Most people will spend a large portion of “Barbarian,” the surprise Halloween hit currently streaming on HBO Max, desperately trying to figure out what the hell kind of movie it even is. There’s a guy who’s equal parts charming and creepy, so maybe it’s a serial killer film? There’s a spooky house with doors that open and close on their own, so maybe it’s a ghost story? There’s a crazy homeless guy chasing people around outside, so maybe it’s a home invasion movie? There’s a basement with blood marks on the wall, so maybe it’s a creature feature? Wait: Could it actually be all these things? For the first act of the movie, you will have absolutely no idea… and it only gets more confusing from there.

That kind of wishy-washy genre-jumping— sadly all too common nowadays— is usually annoying at best, infuriating at worst; but somehow, in this case, everything comes together in the final act, making “Barbarian” one of the most original, most enjoyable, most surprising horror films in recent memory. Simply put, it just works.

First-time feature director, Zach Cregger (who also wrote the screenplay and appears in the film in a small role) takes the reins with the confidence of someone who has been directing horror films for decades. From the very first frame, he makes it clear that something terrible is about to happen… and then he just ratchets up the tension from there. Every single element of the film—the camera angles, the lighting, the sound design, the score, even the color palette— is precision-crafted to creep you out. Even the most innocuous household item shown on the screen is filmed like it contains a horrible secret yet to be revealed: a cup of tea or a shower curtain or a washing machine. Brrr!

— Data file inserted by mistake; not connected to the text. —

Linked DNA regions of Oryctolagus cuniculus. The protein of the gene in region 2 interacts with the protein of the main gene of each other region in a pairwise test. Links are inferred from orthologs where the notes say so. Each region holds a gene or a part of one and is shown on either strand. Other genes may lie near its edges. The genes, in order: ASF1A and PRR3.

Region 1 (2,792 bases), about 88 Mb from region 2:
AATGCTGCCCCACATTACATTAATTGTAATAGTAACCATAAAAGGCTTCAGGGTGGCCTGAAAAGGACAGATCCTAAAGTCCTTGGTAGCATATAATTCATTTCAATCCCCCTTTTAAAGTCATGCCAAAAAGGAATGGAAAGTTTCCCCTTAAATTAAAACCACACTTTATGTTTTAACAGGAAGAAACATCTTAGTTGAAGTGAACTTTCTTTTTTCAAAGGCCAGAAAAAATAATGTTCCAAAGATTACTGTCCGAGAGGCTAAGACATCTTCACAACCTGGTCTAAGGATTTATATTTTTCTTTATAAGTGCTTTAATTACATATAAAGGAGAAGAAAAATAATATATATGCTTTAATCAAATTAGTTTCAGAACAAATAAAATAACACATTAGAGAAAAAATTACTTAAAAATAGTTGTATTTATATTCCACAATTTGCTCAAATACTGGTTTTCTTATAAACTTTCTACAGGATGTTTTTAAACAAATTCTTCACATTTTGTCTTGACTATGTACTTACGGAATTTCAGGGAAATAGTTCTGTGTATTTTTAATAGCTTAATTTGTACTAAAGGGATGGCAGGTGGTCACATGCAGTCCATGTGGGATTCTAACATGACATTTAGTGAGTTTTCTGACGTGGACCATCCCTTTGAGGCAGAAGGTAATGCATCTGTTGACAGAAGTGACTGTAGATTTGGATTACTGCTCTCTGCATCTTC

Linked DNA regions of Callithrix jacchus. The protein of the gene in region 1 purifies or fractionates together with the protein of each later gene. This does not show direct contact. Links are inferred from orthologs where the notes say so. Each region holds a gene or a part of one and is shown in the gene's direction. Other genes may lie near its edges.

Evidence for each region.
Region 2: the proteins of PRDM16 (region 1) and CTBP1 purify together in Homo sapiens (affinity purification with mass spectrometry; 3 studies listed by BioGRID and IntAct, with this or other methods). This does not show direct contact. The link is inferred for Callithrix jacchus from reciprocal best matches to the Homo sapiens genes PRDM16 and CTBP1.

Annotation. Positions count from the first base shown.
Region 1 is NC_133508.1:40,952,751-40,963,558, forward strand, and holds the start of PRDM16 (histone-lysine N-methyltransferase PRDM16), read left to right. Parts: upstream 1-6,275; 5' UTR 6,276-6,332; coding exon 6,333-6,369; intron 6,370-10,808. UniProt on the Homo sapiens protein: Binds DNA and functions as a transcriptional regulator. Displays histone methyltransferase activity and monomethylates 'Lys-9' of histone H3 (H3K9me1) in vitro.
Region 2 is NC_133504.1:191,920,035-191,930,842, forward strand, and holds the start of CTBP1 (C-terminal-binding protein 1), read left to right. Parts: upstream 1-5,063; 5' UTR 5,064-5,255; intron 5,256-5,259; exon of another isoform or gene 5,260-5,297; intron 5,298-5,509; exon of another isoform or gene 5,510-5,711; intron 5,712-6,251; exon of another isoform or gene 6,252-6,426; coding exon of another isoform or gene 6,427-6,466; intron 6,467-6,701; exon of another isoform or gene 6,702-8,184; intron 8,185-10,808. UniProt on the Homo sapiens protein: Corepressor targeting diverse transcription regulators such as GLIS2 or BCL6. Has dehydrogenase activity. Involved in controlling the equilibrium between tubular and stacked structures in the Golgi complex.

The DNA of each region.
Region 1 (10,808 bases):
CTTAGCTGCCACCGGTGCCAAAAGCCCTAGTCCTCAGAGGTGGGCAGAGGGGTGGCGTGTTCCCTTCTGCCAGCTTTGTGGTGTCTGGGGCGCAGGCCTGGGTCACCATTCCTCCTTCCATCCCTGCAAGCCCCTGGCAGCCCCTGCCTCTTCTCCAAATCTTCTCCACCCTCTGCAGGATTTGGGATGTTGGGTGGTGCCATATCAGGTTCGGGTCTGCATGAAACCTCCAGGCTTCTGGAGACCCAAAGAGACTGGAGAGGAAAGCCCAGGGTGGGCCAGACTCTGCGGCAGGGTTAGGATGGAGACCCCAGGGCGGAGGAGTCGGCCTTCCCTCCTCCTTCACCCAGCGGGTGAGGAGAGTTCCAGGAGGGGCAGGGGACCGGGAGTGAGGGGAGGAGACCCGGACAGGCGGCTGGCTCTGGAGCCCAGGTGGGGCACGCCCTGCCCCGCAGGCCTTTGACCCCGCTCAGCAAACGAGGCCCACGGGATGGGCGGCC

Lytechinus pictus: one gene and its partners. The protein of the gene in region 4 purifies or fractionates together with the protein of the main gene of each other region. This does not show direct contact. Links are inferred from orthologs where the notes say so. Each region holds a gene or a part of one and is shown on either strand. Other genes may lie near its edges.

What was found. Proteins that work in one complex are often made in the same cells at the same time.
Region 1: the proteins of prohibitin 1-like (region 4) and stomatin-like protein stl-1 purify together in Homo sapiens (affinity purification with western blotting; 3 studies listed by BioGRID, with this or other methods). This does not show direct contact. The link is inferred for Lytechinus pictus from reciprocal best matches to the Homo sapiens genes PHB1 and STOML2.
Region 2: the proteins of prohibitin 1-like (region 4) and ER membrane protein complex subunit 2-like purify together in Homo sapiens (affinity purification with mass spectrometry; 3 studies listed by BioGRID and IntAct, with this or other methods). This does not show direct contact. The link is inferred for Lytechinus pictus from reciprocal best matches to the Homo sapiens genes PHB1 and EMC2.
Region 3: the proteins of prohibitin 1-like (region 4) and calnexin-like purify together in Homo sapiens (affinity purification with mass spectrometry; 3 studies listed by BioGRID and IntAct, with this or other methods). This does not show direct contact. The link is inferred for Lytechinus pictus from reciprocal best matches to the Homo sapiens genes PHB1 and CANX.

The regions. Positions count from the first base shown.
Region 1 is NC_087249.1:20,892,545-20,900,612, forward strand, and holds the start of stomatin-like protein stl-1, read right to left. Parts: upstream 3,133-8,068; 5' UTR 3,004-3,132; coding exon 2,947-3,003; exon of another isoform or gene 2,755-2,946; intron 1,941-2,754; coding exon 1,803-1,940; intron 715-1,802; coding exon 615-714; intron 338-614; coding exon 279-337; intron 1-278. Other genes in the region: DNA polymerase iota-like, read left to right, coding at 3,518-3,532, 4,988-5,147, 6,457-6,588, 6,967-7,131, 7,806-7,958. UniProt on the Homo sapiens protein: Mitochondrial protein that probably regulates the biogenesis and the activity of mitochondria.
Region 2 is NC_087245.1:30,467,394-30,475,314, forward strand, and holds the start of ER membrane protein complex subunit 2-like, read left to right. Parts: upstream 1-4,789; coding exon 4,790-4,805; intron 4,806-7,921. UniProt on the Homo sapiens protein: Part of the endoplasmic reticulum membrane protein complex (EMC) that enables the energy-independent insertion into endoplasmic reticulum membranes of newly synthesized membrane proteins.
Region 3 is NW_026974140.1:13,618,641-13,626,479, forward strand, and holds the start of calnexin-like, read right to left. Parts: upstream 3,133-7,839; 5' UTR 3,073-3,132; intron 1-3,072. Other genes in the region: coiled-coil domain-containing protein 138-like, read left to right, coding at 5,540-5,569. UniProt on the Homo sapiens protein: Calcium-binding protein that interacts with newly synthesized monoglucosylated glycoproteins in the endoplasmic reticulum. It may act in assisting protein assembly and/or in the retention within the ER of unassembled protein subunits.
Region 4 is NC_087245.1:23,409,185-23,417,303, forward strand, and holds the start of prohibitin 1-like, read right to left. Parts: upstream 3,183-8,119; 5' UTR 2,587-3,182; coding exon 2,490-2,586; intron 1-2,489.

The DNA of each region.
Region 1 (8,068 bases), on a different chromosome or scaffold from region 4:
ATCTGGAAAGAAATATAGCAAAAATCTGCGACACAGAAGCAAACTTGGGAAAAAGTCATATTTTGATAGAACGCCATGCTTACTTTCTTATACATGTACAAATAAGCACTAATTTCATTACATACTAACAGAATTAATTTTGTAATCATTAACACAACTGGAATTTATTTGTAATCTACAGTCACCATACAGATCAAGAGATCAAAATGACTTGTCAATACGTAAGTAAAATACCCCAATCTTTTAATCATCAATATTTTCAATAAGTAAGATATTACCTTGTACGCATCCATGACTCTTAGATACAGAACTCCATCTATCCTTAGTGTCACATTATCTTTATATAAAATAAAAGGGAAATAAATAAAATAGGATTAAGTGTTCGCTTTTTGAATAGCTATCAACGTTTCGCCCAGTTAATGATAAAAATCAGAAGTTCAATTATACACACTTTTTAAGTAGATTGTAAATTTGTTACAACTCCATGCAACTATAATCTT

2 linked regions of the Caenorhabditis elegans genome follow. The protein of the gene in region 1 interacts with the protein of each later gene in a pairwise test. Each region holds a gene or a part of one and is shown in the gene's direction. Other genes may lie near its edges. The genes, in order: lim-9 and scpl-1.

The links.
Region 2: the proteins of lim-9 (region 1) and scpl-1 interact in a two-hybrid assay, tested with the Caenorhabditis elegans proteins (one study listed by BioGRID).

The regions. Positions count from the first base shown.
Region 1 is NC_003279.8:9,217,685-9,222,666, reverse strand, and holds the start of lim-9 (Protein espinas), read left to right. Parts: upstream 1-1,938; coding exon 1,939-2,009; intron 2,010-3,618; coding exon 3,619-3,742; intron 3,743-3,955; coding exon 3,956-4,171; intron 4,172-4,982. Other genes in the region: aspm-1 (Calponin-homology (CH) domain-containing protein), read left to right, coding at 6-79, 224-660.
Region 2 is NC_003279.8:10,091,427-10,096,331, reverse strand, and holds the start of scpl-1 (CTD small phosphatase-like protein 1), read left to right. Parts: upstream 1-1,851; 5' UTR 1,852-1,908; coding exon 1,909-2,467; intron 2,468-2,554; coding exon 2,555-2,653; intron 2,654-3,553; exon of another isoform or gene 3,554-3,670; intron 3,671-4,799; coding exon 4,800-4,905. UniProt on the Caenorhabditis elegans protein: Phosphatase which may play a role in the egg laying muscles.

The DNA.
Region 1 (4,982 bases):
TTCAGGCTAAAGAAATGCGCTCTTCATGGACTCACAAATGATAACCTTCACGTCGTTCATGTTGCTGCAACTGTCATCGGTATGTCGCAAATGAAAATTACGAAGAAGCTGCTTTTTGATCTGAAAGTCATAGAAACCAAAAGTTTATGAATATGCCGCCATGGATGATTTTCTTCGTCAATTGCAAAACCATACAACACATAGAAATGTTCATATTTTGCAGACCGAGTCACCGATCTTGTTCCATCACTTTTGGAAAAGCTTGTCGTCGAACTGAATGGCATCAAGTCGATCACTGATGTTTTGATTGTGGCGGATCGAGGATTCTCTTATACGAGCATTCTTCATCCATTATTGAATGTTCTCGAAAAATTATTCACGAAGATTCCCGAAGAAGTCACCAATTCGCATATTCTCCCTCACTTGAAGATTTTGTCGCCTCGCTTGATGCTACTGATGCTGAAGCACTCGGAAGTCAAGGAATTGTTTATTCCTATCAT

None of it would work, however, without a cast capable of conveying that crucial sense of dread to the audience; and up-and-comer Georgina Campbell (“All My Friends Hate Me”) is definitely up to the task. As Tess, she displays the perfect combination of vulnerability and moxie for the female protagonist of a horror movie. In particular, her early scenes with Keith, played by the preternaturally creepy Bill Skarsgård (“It”), are nerve-wracking in the extreme; not because of what is happening, but— and this is a neat trick— because of what might happen. Add to the mix the always-watchable Justin Long (“Drag Me to Hell”), acting against type as the smarmy AJ, and you’ve got a terrific lineup that makes a great film even better. (On a side note, why is Justin Long not a bigger star? His best-known credit is from 2009, for heaven’s sake. Wake up, Hollywood!)

And it’s not all scares, either: Cregger is savvy enough to exploit the link between horror and comedy; that visceral connection between screaming in terror and laughing in relief. So for every “Don’t go in there!” moment (of which this movie has several), he makes sure to throw in a moment of levity: a scene, a facial expression, and even— in one instance— a single word. Yes, this movie may be scary; but it’s also a lot of fun.

Surprisingly, it also has quite a lot to say. Somehow, in the space of its lean one-hour and 45-minute runtime, it manages to touch on important real-world issues such as capitalism, sexual politics, classism, toxic masculinity, racism, and more, all without getting in the way of the narrative.

Still, “Barbarian” does have a few flaws that prevent it from being a bona fide horror classic. The plot, for example, leaves many major questions unanswered, some of which I will share in spoiler-free Mad Libs form here: Why would anyone (VERB) a (NOUN) in that neighborhood? Who built those (NOUN) under the (NOUN)? And how did (NOUN) survive the (NOUN)? Aside from those issues, there’s also the slight contrivance of the black character who magically shows up, does something heroic, and explains everything— a “Deus Ex Blackina,” if you will. (Sorry, I couldn’t resist.)

There is a lot more to talk about, but I will stop here; because frankly, the less you know about this movie, the more you will enjoy it. Suffice it to say that “Barbarian” is tremendous fun— especially for the Halloween season. Go watch it now, before everyone starts talking about it.



5 crowns: a must-see
4 crowns: excellent
3 crowns: good but not great
2 crowns: just about watchable
1 crown: avoid at all costs

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